Contract signed under undue influence
What is undue influence?
It concerns with the exploitation or abuse of a relationship of trust and confidence where one party has influence over another. The party benefit from the relationship must has an intention to exercise influence over the party. Such that the weaker party lacks freewill to enter into the contract. The law targets the unfair outcome procured by the stronger party who benefits from abusing such relationship as a result of creating significant disadvantage of the weaker party.
Two (2) categories of special relationship
A special relationship has to exist in an undue influence. There are two categories of special relationship in undue influence: actual undue influence and presumed undue influence.
Category 1 - Actual undue influence
It focusses on the transaction rather than the relationship of the party. Undue influence is proved by direct evidence of some advert act by undue influence exercise in that transaction
Category 2 – presumed undue influence
The presence of a special relationship among party give rise to a presumption that the transaction is obtained as a result of undue influence by the stronger party
Sub-category 2a – relationship by virtue of their type or class
Established classes include doctor-patient, solicitor-client, religious leader, Parent-child (benefit flow from parent to child does not fit in this category but might fall into the next category) etc.
Sub-category 2b – relationship of trust and confidence
A special relationship exists when the stronger party occupied the position of dependency over the weaker party. In John v Buttress, the weaker party in this case is illiterate, inexperience in business matter and possessed less than average intelligence. He then became so dependent on the stronger party that the relationship influences him existed.
Undue influence and third parties
It is a situation where the stronger party is not a direct recipient of a benefit from the weaker party, but a beneficiary through a third party. For example, the stronger party obtains loan from a bank/ creditor (the third party) and the weaker party act as a guarantee of loan. When the stronger party default in loan, the contract is only formed between the creditor and the weaker party.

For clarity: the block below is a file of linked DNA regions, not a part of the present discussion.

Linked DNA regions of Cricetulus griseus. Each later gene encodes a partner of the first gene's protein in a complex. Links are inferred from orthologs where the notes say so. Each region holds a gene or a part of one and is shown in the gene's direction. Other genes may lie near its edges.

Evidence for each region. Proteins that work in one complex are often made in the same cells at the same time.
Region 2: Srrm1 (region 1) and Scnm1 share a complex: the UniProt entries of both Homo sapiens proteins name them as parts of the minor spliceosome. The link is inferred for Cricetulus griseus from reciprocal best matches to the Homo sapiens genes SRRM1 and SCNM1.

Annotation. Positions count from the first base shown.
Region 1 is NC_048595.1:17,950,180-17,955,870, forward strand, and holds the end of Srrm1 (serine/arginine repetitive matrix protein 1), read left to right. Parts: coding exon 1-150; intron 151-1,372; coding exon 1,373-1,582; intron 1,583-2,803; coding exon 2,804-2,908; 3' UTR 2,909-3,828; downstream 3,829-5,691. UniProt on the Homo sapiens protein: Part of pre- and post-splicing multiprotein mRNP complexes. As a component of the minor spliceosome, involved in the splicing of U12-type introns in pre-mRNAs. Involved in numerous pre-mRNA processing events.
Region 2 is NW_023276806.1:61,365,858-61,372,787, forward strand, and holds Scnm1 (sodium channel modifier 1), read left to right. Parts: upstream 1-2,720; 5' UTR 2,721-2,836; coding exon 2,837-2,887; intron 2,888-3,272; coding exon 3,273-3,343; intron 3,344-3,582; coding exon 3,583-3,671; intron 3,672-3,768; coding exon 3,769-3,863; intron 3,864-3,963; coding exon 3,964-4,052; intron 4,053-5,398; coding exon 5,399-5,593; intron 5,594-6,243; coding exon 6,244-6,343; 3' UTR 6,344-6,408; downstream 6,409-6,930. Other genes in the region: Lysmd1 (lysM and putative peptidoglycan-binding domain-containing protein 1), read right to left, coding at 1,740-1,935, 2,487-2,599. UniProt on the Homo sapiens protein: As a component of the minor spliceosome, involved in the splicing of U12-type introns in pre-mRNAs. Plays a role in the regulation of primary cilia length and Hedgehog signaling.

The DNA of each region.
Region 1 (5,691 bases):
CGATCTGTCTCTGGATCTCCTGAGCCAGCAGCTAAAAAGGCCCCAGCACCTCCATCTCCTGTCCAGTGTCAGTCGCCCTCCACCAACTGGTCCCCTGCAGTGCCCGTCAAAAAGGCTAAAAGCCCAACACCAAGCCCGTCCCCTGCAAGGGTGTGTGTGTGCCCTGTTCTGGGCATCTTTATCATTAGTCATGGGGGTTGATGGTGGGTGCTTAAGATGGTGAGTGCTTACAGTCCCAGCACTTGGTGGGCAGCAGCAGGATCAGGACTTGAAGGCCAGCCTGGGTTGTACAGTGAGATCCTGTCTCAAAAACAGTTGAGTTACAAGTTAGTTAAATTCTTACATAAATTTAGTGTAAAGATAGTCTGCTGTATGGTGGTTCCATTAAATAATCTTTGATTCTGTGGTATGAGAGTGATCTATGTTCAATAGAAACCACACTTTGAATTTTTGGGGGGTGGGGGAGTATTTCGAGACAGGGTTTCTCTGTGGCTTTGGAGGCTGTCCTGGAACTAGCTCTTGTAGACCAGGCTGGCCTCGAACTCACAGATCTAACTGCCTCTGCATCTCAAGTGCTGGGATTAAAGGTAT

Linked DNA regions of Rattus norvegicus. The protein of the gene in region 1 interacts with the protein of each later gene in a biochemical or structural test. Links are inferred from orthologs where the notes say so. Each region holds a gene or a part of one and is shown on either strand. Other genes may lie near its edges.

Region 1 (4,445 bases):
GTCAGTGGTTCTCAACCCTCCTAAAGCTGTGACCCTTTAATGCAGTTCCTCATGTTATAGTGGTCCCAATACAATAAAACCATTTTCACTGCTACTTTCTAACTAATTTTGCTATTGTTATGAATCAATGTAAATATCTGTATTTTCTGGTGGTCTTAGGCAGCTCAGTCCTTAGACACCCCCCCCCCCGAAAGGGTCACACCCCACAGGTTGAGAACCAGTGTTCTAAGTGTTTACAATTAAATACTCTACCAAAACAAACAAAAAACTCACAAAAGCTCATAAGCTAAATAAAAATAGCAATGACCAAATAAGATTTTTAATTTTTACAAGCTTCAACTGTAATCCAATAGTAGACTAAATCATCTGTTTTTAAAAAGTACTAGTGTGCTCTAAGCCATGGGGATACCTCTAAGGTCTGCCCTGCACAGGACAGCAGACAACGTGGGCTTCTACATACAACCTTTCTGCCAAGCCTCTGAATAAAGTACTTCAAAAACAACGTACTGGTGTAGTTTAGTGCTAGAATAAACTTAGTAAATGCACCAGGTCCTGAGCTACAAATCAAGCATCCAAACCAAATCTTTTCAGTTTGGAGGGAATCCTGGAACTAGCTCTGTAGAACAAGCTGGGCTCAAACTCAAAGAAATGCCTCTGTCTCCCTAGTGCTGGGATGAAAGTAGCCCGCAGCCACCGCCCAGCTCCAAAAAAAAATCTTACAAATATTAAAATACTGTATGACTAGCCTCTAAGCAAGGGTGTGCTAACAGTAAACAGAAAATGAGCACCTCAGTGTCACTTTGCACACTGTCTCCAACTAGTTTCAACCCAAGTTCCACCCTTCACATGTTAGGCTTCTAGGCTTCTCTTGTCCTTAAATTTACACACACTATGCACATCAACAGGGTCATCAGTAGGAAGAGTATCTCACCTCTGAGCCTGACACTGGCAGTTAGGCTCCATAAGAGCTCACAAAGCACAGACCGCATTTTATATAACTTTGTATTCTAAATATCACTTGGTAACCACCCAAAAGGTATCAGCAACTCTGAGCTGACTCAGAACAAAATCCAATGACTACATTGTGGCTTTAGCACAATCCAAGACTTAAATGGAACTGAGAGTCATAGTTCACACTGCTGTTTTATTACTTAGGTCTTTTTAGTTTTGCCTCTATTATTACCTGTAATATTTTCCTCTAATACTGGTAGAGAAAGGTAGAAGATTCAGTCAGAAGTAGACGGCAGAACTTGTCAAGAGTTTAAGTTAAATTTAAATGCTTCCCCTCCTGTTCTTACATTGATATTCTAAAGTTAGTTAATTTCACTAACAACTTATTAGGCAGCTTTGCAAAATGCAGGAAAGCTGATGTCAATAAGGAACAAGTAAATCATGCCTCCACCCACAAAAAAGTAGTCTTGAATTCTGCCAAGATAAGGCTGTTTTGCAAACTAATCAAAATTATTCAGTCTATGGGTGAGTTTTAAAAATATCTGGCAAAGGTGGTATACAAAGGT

To set aside the guarantee, the third party has to have actual or constructive notice of the special relationship of this kind. An actual notice means actual knowledge of undue influence. A constructive notice is pointing to knowledge of a fact which is sufficient to put the party on notice of a special relationship. In Bank of NSW v Roger, the guarantee was set aside because the bank has constructive notice of the uncle and niece relationship.
Another example is that in Yerkeys v Jones, the guarantee was set aside because the wife’s consent to become a surety for her husband is procured by the husband and that she does not fully understand the effect of essential respect. In nowadays, the Yerkey’s principles are no longer limited to heterosexual relationship but apply to all vulnerable parties in personal relationships.
If an undue influence can be shown in a transaction, the contract is voidable and maybe rescinded.
What is unconscionable conduct?
It is a doctrine concerned with the exploitation of bargaining weaknesses. It is the case where the stronger party is taking advantage of the weaker party’s position, even if the weaker party entered into the contract independently and voluntarily.
Three elements constituting unconscionable conduct
1. There is a special disadvantage/ disability
This include poverty; need of any kind; sickness; age; sex; infirmity of body or mind ; drunkenness; illiteracy, or lack of education; lack of assistance or explanation where such was necessary.
2. The stronger party has knowledge of the disability
Actual knowledge is required including ‘’willful ignorance’.
3. The stronger party exploits the disability unconscientiously
The stronger party must exploit the weakness that he or she knows to exist.
In Commercial Bank of Australia Ltd v Amadio, the Amadios were elderly Italian migrants with low level of English proficiency and they did not fully understand the nature of the guarantee. Despite knowing of the special disability, the bank exploits that disability unconscientiously by procuring amadio into signing a contract of guarantee. As a result, the court held that the Amadios are entitled to rescind the contract.
Remedies under the Australian Consumer Law (ACL)
The ACL prohibits two classes of unconscionable conduct: 1) Conduct which satisfied the three elements constituting unconscionable conduct; 2) Unconscionable conduct in connection with supply or acquisition.
The ACL offers an extensive suits of remedies. However, those provisions are limited to conduct that is within ‘trade or commerce’. It is referring to any business or professional activity within, between and outside of Australia that is not conducting in a private capacity.
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